Last month I found myself in a dilemma that’s common (for me). I was on a Southwest flight; it was the beginning of a long day, so when the flight attendant came by taking drink requests, coffee was in order.
Now, I have to admit that airline coffee’s gotten better, overall, over the last few years. But creamers haven’t. So when Carol asked me if I wanted ‘cream’ I plaintively asked, “Do you have milk?”
“No,” she replied, “we have those little creamers.”
Call me a snob, but my problem with those things is, I don’t care for dairy substitutes with a dozen or more ingredients including mold inhibitors and partially hydrogenated oils.
When the flight attendant saw the look on my face, she leaned in conspiratorially and said, “I have some of my own half-and-half in the galley. I’ll bring you some of that.”
And a few minutes later when she returned with my coffee, she also had a cup with an inch of creamer that had once actually been inside a cow.
I was reminded once again that front line staff are always in a position to create an incredible brand experience, if they’re given the freedom to creatively respond to customer desires.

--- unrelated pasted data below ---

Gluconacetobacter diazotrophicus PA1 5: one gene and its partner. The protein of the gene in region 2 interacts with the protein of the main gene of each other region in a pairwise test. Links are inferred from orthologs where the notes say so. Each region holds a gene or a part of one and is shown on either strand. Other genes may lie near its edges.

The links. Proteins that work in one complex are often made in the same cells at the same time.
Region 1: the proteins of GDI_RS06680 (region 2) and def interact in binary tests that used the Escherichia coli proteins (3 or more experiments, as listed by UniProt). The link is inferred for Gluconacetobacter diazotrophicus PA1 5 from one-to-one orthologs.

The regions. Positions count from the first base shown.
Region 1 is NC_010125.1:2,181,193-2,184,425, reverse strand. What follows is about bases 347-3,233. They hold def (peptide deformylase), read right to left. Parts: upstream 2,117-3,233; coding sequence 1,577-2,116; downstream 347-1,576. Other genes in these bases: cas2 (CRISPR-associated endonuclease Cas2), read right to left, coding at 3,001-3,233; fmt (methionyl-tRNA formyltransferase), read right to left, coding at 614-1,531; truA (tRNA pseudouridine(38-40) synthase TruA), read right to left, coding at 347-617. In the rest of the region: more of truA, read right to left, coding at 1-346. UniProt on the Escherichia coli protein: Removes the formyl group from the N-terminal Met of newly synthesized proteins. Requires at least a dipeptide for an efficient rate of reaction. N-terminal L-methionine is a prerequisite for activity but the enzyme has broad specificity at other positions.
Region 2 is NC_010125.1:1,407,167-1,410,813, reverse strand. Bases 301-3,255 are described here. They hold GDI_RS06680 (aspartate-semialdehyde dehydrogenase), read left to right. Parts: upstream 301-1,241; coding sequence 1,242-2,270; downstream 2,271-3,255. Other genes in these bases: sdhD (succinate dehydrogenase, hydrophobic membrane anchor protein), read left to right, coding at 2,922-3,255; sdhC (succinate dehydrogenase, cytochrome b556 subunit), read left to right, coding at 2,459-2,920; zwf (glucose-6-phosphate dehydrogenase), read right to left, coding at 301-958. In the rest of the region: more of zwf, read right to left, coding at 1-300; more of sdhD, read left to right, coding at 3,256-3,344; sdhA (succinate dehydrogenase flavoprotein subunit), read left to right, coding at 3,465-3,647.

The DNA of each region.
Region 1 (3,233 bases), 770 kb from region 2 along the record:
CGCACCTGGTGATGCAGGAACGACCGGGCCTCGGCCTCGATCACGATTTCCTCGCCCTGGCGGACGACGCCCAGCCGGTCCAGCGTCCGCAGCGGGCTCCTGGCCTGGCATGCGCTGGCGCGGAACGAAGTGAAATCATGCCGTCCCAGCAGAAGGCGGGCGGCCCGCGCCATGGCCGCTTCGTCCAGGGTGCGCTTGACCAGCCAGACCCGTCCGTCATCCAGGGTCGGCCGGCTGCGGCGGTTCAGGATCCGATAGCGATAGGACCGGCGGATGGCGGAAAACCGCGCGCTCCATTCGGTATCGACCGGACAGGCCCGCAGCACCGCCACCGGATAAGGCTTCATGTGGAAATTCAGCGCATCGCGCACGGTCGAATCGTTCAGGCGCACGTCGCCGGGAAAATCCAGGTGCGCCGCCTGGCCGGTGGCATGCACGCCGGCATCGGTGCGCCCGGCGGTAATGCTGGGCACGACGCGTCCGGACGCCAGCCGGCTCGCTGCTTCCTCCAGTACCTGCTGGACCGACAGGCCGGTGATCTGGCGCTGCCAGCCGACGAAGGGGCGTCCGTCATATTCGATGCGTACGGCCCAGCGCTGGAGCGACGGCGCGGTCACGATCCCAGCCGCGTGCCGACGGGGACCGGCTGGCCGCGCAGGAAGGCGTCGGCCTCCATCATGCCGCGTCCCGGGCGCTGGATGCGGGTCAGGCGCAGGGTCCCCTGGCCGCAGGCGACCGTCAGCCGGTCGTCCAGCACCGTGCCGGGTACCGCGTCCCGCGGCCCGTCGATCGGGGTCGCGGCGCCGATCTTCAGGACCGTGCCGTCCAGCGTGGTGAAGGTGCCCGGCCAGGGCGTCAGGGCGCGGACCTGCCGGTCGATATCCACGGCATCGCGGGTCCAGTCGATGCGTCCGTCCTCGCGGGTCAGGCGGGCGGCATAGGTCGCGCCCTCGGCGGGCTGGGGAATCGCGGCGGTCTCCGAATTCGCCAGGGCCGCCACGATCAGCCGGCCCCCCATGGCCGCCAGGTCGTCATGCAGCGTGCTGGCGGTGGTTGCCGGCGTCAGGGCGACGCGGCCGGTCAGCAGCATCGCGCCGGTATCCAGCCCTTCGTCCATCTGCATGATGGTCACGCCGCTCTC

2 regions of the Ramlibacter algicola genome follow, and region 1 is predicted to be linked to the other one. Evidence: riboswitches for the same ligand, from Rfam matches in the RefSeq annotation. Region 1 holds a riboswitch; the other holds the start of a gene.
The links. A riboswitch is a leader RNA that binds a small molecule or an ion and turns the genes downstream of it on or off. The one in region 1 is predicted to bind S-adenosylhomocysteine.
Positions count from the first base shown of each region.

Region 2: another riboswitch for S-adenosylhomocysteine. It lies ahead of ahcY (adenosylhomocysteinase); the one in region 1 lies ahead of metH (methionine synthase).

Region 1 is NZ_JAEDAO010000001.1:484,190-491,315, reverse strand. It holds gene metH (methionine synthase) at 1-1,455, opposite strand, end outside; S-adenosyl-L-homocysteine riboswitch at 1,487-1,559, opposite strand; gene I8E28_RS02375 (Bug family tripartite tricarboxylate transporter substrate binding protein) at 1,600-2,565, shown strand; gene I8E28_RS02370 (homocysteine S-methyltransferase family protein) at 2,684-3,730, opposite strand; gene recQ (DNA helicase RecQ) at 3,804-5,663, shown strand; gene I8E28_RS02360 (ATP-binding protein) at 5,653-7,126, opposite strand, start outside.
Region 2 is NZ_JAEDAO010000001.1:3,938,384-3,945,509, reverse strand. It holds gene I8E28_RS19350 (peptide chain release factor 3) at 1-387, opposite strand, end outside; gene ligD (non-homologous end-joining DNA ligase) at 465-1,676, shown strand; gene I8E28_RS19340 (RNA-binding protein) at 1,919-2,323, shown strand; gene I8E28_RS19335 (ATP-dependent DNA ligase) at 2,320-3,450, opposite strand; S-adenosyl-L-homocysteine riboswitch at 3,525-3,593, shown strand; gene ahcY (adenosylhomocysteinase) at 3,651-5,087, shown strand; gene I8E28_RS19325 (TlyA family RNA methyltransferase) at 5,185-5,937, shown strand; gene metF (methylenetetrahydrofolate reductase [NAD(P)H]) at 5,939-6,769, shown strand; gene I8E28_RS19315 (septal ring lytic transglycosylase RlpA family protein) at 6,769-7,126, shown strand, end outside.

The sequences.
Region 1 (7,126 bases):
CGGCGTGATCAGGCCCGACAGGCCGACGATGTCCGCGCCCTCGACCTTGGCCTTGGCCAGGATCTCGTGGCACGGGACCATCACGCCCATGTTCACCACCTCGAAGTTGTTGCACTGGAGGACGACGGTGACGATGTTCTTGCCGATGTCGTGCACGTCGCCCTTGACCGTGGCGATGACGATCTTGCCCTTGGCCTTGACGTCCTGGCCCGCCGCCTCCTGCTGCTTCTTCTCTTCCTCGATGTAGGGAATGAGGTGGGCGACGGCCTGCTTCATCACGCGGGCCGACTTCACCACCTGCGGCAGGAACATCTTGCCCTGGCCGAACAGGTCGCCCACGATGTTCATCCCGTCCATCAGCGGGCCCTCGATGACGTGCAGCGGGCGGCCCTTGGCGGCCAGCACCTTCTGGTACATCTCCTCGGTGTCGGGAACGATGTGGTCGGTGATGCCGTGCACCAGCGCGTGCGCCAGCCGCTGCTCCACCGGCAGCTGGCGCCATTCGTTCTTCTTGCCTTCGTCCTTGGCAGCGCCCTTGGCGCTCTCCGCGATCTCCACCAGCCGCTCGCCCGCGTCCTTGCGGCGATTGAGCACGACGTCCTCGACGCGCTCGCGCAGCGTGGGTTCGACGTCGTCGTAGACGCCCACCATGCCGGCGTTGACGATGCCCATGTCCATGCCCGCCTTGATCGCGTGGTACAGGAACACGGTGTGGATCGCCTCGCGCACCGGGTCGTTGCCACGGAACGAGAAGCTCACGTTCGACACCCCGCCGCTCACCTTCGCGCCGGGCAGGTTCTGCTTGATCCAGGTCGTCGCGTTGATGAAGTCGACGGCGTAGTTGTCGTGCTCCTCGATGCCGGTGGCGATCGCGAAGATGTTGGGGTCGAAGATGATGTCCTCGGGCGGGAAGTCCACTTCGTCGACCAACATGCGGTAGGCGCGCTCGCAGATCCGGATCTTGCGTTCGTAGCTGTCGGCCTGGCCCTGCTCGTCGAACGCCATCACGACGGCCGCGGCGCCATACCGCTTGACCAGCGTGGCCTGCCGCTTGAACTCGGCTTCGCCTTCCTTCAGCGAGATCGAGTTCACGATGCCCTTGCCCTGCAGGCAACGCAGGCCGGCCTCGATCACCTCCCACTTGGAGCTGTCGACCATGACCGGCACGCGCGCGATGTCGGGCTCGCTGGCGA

The fact that Southwest didn’t have a little carton of milk or half-and-half in the service cart – that they instead carry something better called ‘whitener’ than ‘cream’ was, admittedly, a small problem for me. But it wasn’t something I took personally.
The thing is, when Carol brought me a bit of half-and-half from her personal stash, that was personal. It was a moment when a front-line customer-service staffer made a personal connection, and showed she cared.
I will probably never get on a Southwest flight again without thinking, at least for a moment, about the time a flight attendant improved day just that little bit, by doing something just for me.